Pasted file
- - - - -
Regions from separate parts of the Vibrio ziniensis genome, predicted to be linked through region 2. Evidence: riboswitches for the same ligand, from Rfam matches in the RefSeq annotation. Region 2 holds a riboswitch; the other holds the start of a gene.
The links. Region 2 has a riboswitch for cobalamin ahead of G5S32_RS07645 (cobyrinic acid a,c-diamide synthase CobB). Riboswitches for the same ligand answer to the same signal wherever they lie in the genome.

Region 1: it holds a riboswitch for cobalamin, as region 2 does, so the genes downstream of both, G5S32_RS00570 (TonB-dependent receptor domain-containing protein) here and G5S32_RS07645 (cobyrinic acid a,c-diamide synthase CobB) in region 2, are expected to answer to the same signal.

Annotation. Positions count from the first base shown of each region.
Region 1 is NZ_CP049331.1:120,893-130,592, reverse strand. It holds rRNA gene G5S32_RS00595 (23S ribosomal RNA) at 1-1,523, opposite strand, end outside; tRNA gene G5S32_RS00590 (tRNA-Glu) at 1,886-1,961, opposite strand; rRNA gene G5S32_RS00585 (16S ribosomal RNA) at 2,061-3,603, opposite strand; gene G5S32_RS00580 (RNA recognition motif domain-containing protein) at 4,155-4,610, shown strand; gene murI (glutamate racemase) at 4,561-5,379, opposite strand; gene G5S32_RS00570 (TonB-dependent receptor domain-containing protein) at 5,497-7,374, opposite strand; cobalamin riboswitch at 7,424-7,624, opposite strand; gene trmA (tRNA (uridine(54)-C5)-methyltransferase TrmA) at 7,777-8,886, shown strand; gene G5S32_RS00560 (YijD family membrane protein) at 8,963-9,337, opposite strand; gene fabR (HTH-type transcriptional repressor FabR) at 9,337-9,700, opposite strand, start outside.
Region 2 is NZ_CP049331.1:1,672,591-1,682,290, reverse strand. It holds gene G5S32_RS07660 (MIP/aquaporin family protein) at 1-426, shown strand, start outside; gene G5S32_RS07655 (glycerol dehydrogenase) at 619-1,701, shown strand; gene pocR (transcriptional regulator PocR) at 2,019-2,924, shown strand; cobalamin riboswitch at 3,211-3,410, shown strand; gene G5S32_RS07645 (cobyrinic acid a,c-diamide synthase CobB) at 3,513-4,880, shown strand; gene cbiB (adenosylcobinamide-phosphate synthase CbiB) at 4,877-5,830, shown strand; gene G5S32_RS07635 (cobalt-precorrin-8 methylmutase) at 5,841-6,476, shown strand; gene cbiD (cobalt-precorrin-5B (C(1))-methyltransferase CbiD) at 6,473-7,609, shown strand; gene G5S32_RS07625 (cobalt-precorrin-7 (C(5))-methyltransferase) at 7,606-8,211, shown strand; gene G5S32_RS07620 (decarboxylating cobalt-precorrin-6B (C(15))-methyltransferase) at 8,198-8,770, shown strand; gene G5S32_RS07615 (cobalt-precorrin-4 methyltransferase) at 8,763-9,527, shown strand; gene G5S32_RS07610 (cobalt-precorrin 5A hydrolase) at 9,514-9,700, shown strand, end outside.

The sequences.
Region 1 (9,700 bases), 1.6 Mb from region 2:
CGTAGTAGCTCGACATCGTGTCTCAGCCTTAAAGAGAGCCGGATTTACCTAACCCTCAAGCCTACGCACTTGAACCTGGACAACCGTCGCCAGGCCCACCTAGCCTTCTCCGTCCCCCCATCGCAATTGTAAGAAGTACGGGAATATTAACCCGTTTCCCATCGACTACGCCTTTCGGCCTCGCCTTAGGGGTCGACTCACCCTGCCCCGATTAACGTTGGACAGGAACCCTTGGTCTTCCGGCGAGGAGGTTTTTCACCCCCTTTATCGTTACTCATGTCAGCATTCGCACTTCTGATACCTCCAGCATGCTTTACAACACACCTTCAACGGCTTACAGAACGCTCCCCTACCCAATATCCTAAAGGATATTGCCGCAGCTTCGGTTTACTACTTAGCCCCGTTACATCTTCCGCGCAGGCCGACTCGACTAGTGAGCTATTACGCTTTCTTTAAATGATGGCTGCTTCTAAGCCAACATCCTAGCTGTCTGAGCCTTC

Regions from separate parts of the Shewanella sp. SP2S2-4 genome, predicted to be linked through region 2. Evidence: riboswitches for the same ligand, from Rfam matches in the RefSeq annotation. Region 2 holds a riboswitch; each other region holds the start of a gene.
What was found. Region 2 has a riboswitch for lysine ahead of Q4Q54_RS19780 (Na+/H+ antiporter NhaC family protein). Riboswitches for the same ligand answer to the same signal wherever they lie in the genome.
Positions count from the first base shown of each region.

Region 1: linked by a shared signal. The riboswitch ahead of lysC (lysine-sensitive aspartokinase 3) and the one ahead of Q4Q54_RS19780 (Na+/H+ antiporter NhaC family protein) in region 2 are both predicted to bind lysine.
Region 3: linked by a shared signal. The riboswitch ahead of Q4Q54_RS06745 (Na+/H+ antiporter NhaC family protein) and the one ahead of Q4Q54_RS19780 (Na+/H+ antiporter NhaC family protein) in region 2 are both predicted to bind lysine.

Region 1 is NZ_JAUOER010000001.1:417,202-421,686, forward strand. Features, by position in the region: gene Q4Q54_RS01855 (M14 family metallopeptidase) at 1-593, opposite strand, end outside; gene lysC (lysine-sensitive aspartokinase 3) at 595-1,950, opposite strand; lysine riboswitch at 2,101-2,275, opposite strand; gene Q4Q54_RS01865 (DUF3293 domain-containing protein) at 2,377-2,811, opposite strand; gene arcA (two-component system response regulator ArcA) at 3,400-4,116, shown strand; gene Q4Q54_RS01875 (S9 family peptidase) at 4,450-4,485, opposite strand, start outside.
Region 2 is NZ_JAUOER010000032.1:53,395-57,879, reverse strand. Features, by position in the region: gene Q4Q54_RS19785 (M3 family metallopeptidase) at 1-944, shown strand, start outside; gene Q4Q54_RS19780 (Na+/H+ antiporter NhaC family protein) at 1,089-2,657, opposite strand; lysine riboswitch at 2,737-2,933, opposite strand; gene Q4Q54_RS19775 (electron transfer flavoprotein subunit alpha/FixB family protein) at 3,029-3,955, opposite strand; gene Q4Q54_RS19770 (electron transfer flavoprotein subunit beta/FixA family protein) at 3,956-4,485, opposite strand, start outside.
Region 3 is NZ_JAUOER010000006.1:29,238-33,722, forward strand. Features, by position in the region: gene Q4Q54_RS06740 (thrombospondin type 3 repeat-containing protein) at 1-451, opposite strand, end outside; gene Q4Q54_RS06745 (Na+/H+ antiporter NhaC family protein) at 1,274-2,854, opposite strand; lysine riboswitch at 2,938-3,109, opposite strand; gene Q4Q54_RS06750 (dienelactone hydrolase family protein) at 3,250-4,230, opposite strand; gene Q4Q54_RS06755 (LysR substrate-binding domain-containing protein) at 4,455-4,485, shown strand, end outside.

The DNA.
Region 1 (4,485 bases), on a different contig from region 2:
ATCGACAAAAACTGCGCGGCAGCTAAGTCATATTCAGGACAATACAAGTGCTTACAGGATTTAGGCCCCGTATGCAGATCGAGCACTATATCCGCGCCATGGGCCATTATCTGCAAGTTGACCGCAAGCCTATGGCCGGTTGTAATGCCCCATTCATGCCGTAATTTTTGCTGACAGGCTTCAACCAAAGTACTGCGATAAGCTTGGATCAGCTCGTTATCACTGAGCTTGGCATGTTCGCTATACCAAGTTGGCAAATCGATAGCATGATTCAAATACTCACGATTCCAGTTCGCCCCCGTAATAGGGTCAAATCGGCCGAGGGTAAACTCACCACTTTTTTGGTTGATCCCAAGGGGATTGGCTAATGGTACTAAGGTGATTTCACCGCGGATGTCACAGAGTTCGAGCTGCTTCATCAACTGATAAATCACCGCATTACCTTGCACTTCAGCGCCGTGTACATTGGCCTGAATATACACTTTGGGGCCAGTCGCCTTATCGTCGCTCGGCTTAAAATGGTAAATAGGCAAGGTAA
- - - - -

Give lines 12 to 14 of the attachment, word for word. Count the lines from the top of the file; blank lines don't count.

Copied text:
Positions count from the first base shown of each region.

Region 1: linked by a shared signal. The riboswitch ahead of lysC (lysine-sensitive aspartokinase 3) and the one ahead of Q4Q54_RS19780 (Na+/H+ antiporter NhaC family protein) in region 2 are both predicted to bind lysine.
Region 3: linked by a shared signal. The riboswitch ahead of Q4Q54_RS06745 (Na+/H+ antiporter NhaC family protein) and the one ahead of Q4Q54_RS19780 (Na+/H+ antiporter NhaC family protein) in region 2 are both predicted to bind lysine.